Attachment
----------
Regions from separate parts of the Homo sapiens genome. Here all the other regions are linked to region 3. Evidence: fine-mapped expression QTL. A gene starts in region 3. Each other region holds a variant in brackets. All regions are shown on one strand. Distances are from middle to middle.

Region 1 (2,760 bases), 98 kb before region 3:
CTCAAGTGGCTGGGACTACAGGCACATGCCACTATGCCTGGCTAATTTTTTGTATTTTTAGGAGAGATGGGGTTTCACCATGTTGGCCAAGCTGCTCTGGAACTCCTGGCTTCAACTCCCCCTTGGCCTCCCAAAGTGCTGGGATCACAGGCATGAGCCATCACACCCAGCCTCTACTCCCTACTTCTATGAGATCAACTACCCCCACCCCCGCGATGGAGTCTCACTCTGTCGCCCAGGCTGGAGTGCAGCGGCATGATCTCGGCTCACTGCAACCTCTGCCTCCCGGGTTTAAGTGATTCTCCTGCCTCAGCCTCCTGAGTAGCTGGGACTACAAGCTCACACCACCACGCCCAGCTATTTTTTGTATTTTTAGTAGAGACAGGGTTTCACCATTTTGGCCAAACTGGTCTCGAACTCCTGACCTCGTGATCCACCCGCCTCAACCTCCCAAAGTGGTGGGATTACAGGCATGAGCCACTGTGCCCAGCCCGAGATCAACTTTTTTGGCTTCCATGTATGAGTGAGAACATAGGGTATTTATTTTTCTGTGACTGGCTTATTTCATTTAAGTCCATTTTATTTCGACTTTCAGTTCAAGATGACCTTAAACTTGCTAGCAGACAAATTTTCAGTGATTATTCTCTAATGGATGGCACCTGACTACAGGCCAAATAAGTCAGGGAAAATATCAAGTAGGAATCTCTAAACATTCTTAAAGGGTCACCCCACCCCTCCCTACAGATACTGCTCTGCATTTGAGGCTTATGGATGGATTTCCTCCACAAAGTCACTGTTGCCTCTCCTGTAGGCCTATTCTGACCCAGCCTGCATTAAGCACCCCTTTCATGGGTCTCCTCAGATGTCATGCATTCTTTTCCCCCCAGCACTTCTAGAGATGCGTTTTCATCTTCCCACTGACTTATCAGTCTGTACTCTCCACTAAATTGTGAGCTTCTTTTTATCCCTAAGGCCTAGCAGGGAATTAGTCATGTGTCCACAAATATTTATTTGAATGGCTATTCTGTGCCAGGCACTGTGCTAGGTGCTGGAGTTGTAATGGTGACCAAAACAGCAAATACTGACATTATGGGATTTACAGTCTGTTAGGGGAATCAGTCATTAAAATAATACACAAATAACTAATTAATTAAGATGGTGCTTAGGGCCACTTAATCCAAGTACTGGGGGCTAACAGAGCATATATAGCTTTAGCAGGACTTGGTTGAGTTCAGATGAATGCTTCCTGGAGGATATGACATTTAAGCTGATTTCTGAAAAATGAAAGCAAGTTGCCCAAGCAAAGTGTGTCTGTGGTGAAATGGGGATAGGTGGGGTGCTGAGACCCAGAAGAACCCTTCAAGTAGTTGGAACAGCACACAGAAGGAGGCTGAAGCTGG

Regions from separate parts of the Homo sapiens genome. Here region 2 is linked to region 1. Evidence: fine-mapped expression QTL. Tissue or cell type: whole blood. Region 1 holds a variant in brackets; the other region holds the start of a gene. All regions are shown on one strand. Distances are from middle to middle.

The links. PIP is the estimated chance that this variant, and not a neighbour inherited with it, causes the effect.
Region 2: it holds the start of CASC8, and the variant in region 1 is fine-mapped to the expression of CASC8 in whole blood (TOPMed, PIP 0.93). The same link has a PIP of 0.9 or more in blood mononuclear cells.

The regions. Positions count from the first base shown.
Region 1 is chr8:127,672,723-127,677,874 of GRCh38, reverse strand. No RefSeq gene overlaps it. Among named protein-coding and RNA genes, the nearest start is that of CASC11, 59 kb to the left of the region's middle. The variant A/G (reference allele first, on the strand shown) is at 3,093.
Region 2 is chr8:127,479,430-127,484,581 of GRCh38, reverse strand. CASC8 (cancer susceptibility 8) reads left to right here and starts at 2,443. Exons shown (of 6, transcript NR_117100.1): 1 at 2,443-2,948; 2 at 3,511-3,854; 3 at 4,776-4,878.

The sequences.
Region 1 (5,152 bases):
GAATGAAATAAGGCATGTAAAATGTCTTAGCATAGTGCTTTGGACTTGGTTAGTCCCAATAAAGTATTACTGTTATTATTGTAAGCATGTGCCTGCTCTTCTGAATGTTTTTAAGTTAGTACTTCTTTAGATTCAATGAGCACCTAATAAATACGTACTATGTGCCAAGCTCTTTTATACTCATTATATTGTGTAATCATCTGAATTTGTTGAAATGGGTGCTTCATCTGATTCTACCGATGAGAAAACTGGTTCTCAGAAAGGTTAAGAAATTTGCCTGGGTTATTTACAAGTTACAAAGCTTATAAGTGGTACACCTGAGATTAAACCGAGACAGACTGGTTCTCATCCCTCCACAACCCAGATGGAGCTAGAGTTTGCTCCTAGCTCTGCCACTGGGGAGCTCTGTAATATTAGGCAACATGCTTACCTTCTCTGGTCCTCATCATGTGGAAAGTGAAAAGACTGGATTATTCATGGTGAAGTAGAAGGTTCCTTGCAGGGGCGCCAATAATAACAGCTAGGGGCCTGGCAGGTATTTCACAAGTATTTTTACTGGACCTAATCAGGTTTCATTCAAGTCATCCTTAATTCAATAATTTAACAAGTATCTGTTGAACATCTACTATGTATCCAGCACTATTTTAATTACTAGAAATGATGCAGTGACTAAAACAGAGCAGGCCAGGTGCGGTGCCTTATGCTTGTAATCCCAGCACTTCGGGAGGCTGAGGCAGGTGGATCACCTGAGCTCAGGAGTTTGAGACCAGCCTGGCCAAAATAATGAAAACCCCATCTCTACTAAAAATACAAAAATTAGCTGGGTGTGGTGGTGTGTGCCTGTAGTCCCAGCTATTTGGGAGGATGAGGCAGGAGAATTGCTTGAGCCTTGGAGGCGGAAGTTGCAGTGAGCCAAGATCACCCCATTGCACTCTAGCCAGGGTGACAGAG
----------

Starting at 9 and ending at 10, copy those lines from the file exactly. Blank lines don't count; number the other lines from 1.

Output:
Region 2 is chr8:127,479,430-127,484,581 of GRCh38, reverse strand. CASC8 (cancer susceptibility 8) reads left to right here and starts at 2,443. Exons shown (of 6, transcript NR_117100.1): 1 at 2,443-2,948; 2 at 3,511-3,854; 3 at 4,776-4,878.

The sequences.